The Post-Break Up Phases

I’ve been chatting to a few friends who are feeling a bit glum and as much as I want to take their pain away I know it’s not as easy. Getting by and reaching the complete phase of ‘fine’ takes a lot of patience, a lot of effort and a lot of time.

My personal healing process has five phases.


“Ouch!” factor is extremely high as everything feels fresh and shockingly deep. The hurt is so confusing and you spontaneously combust. You lose it when you hear a name/word/song or when you see a place. You are emotionally unstable and everyone’s on tenterhooks around you. But, just like any other wound you can’t put any ‘antiseptic’ just yet until you squeeze all the icky, possibly infected stuff. So you do everything to exhaust all that. Cry over sad films/songs. Vent to your friends then tell them you don’t want to see anyone just yet. Scream at the top of your lungs. Deactivate and reactivate your profile on the social networks. Have a drink to remember, have two to forget.

In this phase, you can get away with being ever so slightly irrational, but remember that you can never get away with not showering for days.


One day you will chance upon your reflection or a fairly recent photo of yourself and panic because you seem to have aged a hundred years since the first “Ouch!” moment. You finally realise how things have dragged you and your facial epidermis down and that you really need to take action. So you invest in makeovers: physical (hair-chops and colour, spa treats), lifestyle (room change, taking in more work, a new diet or health regime), spiritual (prayer or peer group).

In this phase, you will throw out stuff from your ‘box of memories’ like a few receipts and that stuffed animal you got for a special occasion (which you thought was a sweet gesture then but in total honesty you would’ve preferred something more practical). You will still hold on to some letters because you’re just not quite ready to let go of some old things yet, but you are ready to embrace a brand new you.


The “Ouch!” factor in this phase is tricky because it usually surprises you at the worst timing ever. With your new makeover(s) you feel a new sort of energy: you think you’re ready and that you’re okay… until you hear or see something that takes you down again. Like finding an old photograph hidden in your purse on a first date or bumping into the ex with his new flame. So what to do?

Fake it ’til you make it. Throw the photo away. Walk away from the couple or strut directly past them and pretend they’re nobodies.

This phase requires a whole lot of willpower because getting past it depends on how much effort you put into it. You have to plaster a smile on your face no matter what, kinda like having Botox without Botox. Unhappy? Force yourself to laugh and smile. Or watch VJ Greg. Not in the mood? Go out, be with good friends. Demotivated? Tell yourself you will be fine. Out loud. Don’t believe it? Say it a thousand times until you do. Say it a thousand times more and you will.


The “Ouch!” factor is not as high anymore and the only way to feel the pain is when it’s self-inflicted. The determination to move on is stronger, but you’re actually not conscious of it because it just comes naturally to you. You finally realise that the world is moving on and you’ve got a lot of catching up to do.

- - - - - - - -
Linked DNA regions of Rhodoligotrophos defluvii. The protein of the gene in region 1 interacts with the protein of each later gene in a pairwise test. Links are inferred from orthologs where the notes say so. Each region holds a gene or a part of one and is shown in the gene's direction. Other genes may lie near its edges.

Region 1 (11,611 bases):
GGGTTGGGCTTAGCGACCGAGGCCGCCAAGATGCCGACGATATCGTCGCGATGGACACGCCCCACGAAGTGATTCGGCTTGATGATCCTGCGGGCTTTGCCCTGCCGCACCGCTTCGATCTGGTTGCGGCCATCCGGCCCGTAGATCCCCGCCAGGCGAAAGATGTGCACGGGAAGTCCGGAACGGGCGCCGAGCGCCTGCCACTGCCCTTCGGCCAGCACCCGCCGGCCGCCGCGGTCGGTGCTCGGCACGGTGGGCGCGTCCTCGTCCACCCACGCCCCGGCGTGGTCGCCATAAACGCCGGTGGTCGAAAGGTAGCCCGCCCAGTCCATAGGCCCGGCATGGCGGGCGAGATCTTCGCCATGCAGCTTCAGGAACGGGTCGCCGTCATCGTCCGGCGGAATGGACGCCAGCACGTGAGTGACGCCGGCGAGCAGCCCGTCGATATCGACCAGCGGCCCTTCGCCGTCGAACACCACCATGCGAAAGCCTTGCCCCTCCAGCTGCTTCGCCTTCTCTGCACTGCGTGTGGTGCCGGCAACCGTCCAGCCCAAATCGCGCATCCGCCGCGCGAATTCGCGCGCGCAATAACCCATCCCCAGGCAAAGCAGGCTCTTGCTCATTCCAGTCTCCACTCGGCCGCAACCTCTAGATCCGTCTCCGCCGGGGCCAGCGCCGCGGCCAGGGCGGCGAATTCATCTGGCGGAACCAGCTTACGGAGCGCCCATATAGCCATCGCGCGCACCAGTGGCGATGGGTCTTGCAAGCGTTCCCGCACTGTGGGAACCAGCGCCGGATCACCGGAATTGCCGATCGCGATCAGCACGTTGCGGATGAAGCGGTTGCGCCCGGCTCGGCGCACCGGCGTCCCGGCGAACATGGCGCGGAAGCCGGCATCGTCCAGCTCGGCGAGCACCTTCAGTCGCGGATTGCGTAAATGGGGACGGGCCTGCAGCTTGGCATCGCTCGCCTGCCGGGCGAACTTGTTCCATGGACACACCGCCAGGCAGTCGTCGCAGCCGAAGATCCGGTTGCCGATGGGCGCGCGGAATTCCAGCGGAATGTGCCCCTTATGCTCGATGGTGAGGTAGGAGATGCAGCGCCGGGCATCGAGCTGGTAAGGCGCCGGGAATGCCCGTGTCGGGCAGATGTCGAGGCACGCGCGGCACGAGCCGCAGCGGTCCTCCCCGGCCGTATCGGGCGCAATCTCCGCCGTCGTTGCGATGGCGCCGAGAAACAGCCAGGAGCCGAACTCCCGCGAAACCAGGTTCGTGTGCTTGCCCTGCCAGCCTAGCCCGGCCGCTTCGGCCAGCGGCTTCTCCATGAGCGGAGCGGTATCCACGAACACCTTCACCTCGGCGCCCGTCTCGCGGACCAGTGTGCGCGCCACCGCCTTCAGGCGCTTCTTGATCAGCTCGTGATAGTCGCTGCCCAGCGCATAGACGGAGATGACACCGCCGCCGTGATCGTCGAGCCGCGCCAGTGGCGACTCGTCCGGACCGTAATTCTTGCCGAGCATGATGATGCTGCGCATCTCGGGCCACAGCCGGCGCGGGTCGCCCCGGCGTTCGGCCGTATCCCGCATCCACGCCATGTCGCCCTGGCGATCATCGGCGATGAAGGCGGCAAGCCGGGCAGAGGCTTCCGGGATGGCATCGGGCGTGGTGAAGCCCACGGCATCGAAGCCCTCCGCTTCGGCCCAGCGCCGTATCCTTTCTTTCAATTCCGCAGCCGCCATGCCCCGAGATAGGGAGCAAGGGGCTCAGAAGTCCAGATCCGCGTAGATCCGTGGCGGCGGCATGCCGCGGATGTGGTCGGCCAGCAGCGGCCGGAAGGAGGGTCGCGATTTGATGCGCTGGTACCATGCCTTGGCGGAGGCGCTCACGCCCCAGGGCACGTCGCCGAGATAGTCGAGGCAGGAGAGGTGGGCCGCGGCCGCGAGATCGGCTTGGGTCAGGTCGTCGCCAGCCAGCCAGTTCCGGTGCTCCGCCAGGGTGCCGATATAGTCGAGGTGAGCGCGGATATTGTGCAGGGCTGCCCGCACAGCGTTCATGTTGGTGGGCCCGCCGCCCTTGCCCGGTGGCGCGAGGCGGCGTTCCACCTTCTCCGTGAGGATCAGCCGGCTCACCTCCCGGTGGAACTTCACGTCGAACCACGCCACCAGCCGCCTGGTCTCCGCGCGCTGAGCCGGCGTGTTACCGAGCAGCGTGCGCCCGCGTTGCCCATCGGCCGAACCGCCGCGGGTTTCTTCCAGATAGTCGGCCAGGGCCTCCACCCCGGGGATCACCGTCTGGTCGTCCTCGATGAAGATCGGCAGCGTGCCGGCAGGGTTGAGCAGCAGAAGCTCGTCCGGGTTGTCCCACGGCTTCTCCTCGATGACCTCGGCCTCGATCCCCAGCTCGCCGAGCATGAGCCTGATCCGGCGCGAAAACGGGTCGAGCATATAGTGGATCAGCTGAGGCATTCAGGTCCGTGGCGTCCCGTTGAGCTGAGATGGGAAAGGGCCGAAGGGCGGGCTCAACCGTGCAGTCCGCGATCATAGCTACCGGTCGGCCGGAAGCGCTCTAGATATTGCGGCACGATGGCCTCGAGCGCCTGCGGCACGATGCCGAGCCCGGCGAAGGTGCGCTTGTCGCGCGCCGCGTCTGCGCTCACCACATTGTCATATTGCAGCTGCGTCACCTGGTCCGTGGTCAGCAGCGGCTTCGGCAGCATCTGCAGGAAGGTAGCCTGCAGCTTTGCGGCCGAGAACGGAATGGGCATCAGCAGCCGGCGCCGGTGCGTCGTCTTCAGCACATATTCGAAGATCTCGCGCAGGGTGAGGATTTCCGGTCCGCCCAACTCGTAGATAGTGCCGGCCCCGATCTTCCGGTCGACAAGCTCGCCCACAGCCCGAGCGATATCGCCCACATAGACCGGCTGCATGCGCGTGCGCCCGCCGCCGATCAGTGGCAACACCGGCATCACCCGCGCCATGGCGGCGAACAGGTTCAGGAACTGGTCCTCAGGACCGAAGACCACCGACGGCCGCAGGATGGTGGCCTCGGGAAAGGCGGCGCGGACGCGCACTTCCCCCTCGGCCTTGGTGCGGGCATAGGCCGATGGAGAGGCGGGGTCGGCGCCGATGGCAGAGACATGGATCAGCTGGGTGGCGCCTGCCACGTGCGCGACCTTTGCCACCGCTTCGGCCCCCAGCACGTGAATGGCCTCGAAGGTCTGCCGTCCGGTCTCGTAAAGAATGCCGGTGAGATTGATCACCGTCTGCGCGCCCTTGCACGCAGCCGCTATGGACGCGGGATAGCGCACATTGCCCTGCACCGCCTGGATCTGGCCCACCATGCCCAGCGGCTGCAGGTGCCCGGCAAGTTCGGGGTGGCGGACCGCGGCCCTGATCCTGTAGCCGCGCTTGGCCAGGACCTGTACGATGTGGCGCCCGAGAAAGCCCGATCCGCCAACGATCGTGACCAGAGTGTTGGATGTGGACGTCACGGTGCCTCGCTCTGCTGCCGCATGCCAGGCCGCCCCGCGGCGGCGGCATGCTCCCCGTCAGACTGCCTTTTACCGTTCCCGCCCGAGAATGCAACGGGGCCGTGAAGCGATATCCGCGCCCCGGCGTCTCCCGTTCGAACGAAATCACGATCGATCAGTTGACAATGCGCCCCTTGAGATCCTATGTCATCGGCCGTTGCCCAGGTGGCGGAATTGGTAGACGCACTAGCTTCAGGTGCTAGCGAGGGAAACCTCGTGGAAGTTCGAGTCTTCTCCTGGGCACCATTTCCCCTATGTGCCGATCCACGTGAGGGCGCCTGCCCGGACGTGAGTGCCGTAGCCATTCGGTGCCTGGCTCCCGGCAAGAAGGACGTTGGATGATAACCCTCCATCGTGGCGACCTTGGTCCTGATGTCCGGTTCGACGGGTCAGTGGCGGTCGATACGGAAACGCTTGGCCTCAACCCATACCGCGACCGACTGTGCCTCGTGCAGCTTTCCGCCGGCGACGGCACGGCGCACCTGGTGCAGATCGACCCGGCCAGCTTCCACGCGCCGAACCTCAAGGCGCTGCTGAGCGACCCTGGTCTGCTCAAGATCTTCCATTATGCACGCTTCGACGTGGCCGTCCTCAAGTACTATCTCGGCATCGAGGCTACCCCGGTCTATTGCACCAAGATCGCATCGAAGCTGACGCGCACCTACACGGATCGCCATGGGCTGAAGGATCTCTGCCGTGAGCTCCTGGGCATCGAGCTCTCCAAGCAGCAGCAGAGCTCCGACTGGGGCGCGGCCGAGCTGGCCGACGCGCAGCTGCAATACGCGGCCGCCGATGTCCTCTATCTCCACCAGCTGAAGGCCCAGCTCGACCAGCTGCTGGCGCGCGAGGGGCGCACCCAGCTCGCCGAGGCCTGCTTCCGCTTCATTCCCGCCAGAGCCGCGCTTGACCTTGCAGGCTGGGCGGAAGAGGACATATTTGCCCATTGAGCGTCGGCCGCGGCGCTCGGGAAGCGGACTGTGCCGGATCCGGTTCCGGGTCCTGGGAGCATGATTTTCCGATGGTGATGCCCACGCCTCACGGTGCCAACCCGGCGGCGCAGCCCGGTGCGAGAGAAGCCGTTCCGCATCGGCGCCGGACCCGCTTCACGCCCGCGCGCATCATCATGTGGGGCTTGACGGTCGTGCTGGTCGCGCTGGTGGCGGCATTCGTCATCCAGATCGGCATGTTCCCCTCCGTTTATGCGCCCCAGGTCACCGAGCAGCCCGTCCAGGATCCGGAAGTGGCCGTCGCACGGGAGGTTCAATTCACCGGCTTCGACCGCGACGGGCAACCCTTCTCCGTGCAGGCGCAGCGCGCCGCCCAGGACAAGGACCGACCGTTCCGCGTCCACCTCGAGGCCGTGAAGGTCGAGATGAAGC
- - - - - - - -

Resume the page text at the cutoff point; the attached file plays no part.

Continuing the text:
At this stage, you have accepted your fate and you also realise that you’re so ready to go out there and try again. You go back to phases 2 and 3 until you realise that you’ve thrown away all the letters and stuff from your box and that your fakery is actually genuine enough for you to say you’re fine without forcing a smile as you do. Sure, the scars are still there but you only see it when you take the bandages off. Most of the time, you won’t even notice. You’ve reached a sort of zen-like/comfortably numb stage and you can finally see sunshine again.


This phase is the most surprising because you can never tell when it is going to happen. It’s hard to explain, but usually it goes like this. You will wake up one day feeling different. It would seem like you’ve finally let go of everything and the feeling of loss is replaced by a rather strange feeling of redemption.

You will search for your scars and you will feel them there but the hurt is gone. You will feel tougher as you are actually unaffected by their presence. You will feel better as you recognise the brand new you is excited for the things to come. You will feel smarter because you know a lot more about yourself and that though love maybe crazy and stupid, you most definitely are not.

And if anyone asks you if you are okay? You only have one real, genuine answer.

♣ ♣ ♣

Some heartbreaks heal quicker than others but they’re all the same in a sense that we have to go through them to love ourselves more, to appreciate people who care for us (especially family and friends) and most importantly to learn. There’s no time pressure in moving on – we all go through these phases differently. But remember: it all starts with your own individual desire/attempt to move forward. Scars will always be a part of your history but you are always going to be in control of what lies beneath and what goes on.

And don’t forget: there is always going to be someone better, someone who will fill the void you never realised was there, someone who will love you more than you think one ever could.
And because I can’t think of anywhere else to put this…

Ryan Gosling GIFs from here, here and here.


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